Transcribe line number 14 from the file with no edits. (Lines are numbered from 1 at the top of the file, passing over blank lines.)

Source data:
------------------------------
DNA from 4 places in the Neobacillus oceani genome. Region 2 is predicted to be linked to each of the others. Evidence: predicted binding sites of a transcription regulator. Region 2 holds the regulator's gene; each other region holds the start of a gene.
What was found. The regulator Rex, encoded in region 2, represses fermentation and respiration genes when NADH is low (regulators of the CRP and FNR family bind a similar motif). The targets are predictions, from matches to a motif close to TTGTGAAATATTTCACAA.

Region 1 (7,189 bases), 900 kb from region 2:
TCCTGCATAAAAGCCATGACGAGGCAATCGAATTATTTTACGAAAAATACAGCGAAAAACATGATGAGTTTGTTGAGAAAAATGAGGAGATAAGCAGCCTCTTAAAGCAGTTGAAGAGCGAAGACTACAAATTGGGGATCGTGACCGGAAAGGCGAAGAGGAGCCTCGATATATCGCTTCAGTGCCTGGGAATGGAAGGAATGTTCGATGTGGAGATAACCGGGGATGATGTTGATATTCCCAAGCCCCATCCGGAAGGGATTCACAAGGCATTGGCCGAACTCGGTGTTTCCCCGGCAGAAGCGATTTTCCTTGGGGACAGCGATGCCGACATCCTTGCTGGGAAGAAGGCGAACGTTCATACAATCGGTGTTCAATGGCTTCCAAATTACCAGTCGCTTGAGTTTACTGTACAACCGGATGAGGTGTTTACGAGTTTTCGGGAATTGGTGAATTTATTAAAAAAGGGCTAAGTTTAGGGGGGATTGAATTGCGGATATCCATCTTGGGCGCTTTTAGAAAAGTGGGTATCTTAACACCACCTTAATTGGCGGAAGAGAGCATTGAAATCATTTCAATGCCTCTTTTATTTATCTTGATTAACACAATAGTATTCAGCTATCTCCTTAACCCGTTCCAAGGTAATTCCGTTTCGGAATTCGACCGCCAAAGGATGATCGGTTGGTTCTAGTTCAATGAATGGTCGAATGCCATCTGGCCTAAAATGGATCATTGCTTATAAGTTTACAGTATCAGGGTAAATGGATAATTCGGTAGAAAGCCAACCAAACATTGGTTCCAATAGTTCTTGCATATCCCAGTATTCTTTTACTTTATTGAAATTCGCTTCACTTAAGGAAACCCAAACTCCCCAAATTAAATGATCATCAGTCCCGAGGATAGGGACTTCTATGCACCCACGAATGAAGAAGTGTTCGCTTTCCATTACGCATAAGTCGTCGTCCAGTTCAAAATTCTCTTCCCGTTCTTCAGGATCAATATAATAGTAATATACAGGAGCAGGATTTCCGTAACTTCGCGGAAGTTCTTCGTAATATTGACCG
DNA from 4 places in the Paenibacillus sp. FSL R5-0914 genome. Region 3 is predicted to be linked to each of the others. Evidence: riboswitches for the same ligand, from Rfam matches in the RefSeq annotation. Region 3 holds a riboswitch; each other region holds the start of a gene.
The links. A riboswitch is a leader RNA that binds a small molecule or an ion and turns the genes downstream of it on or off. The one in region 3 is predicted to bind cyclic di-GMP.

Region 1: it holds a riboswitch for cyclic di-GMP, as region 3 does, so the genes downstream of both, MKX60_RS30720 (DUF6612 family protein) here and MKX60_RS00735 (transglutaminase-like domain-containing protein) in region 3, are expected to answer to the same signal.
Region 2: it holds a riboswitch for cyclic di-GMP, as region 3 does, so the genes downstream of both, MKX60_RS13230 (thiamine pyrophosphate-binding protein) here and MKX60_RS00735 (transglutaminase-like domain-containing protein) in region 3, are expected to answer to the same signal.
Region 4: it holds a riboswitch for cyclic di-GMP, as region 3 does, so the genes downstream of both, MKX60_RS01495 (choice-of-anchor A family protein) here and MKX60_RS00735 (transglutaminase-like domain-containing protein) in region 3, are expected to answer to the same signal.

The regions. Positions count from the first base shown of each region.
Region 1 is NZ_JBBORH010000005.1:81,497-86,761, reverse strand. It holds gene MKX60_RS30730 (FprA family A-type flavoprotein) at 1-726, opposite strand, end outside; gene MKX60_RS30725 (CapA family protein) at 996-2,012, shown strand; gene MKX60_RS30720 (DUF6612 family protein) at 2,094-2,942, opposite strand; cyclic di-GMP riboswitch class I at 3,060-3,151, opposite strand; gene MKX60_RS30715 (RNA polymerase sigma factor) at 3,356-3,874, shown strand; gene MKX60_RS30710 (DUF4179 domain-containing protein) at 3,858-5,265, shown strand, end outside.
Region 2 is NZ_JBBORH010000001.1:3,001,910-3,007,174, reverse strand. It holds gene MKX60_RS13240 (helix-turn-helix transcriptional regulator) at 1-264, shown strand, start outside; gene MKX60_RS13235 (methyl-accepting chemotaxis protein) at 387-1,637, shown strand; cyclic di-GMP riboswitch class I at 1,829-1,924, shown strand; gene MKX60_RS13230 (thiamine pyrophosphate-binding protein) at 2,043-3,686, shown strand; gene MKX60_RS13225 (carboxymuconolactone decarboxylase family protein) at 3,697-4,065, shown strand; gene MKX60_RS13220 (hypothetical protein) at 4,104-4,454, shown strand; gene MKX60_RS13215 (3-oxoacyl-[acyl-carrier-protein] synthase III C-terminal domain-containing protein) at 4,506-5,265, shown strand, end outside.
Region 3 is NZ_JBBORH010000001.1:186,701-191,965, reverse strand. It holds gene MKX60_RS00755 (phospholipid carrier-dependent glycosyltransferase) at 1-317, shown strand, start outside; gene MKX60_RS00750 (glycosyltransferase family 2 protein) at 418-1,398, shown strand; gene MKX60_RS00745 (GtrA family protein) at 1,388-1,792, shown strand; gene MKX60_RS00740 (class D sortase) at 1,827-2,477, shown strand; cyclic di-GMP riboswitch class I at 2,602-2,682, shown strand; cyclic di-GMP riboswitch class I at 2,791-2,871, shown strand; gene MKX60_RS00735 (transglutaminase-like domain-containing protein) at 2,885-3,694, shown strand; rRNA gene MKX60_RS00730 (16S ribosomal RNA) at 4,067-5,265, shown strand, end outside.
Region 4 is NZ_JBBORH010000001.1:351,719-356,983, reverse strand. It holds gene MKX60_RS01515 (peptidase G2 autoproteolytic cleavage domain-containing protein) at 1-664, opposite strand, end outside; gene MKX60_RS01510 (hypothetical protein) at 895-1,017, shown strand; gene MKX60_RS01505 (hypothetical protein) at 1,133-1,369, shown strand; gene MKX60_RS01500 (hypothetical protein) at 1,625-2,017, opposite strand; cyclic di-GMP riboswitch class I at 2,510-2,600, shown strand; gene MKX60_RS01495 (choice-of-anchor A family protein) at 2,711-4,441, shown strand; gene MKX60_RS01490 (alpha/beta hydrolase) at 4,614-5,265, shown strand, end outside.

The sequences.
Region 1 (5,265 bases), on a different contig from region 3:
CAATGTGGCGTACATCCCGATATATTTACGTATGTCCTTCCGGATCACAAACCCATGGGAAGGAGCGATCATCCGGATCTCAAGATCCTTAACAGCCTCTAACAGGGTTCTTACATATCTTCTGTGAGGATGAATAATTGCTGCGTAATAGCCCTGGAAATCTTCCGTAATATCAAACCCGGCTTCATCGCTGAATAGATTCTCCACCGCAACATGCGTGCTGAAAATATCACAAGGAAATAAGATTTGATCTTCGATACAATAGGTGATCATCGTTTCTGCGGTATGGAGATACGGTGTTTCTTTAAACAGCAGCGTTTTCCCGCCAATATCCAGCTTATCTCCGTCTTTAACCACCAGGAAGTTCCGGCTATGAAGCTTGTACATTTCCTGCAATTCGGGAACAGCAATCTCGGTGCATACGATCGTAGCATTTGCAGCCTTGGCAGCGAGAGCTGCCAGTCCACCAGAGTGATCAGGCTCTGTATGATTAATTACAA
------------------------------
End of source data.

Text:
Region 4 is NZ_JBBORH010000001.1:351,719-356,983, reverse strand. It holds gene MKX60_RS01515 (peptidase G2 autoproteolytic cleavage domain-containing protein) at 1-664, opposite strand, end outside; gene MKX60_RS01510 (hypothetical protein) at 895-1,017, shown strand; gene MKX60_RS01505 (hypothetical protein) at 1,133-1,369, shown strand; gene MKX60_RS01500 (hypothetical protein) at 1,625-2,017, opposite strand; cyclic di-GMP riboswitch class I at 2,510-2,600, shown strand; gene MKX60_RS01495 (choice-of-anchor A family protein) at 2,711-4,441, shown strand; gene MKX60_RS01490 (alpha/beta hydrolase) at 4,614-5,265, shown strand, end outside.